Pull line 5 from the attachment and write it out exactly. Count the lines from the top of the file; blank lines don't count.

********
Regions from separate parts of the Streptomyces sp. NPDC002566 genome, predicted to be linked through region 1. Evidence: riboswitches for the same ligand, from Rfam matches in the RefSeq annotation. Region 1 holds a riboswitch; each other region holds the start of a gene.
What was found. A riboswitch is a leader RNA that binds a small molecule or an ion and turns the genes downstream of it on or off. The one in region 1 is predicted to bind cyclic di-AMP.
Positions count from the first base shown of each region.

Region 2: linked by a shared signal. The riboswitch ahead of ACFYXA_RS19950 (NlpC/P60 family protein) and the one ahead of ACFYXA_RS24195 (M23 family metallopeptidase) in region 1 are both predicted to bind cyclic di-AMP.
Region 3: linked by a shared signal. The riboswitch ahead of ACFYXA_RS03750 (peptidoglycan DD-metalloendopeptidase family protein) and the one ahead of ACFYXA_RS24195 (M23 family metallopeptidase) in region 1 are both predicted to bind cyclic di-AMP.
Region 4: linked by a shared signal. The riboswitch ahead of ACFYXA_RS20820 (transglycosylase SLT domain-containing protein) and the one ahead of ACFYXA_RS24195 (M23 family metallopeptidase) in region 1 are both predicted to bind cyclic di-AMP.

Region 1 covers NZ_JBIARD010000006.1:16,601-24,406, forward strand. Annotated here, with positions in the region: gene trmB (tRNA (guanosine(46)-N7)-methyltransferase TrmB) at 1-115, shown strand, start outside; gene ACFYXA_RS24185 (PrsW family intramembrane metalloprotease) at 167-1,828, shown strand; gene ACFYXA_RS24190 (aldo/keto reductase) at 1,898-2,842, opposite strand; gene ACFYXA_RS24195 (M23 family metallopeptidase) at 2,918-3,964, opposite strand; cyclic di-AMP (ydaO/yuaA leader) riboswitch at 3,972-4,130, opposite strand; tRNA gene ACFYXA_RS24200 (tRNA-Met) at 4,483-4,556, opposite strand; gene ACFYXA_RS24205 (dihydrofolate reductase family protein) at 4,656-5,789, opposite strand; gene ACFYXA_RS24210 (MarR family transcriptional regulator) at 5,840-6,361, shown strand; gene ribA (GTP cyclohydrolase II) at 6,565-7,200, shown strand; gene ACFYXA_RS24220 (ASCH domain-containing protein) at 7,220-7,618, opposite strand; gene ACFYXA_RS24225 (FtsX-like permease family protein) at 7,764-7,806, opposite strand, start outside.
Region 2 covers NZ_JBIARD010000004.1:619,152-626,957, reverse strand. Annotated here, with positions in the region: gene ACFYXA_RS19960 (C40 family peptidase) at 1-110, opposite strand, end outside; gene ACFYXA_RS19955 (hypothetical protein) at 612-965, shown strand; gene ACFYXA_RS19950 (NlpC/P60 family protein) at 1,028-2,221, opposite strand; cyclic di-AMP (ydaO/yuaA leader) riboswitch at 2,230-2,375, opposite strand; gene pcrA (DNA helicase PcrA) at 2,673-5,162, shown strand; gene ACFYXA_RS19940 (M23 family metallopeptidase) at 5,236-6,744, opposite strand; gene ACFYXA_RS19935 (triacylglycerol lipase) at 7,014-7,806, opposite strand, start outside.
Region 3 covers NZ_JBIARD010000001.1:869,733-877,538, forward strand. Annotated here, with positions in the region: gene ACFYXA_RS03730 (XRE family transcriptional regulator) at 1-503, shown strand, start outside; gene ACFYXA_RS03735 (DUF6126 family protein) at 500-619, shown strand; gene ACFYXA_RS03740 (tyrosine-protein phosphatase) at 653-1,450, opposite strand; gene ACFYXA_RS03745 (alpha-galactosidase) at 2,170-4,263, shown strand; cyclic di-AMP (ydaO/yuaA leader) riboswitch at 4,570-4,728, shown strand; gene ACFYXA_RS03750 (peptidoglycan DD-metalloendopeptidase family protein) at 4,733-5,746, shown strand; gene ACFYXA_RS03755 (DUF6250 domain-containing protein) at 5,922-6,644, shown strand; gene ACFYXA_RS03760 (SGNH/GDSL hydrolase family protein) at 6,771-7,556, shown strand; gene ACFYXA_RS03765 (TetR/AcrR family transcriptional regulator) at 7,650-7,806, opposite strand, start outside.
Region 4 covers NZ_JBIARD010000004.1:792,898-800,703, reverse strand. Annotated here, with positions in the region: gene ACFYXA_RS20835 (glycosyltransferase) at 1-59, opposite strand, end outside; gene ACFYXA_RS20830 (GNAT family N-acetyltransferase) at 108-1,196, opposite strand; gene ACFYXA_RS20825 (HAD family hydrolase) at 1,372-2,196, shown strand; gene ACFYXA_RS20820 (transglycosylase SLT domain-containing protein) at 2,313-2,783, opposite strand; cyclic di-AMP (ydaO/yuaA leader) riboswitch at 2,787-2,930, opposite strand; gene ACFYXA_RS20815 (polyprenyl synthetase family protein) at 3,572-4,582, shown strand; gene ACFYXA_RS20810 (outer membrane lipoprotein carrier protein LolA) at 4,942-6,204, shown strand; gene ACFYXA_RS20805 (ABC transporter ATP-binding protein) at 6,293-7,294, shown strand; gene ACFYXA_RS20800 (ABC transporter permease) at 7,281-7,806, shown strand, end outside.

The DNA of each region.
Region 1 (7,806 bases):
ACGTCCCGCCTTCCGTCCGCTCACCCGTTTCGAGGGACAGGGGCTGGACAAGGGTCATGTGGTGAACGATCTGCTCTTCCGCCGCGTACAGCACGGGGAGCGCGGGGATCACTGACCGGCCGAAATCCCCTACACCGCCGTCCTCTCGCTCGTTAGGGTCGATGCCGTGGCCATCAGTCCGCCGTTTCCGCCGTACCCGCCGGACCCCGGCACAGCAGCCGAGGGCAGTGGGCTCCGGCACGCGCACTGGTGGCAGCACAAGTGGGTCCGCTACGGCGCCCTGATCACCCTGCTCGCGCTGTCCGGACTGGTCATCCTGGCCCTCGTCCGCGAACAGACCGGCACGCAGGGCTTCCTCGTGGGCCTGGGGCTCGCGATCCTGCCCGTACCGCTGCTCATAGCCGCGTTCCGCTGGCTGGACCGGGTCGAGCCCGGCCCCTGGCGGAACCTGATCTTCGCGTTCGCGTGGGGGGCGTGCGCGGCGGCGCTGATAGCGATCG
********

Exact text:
Region 3: linked by a shared signal. The riboswitch ahead of ACFYXA_RS03750 (peptidoglycan DD-metalloendopeptidase family protein) and the one ahead of ACFYXA_RS24195 (M23 family metallopeptidase) in region 1 are both predicted to bind cyclic di-AMP.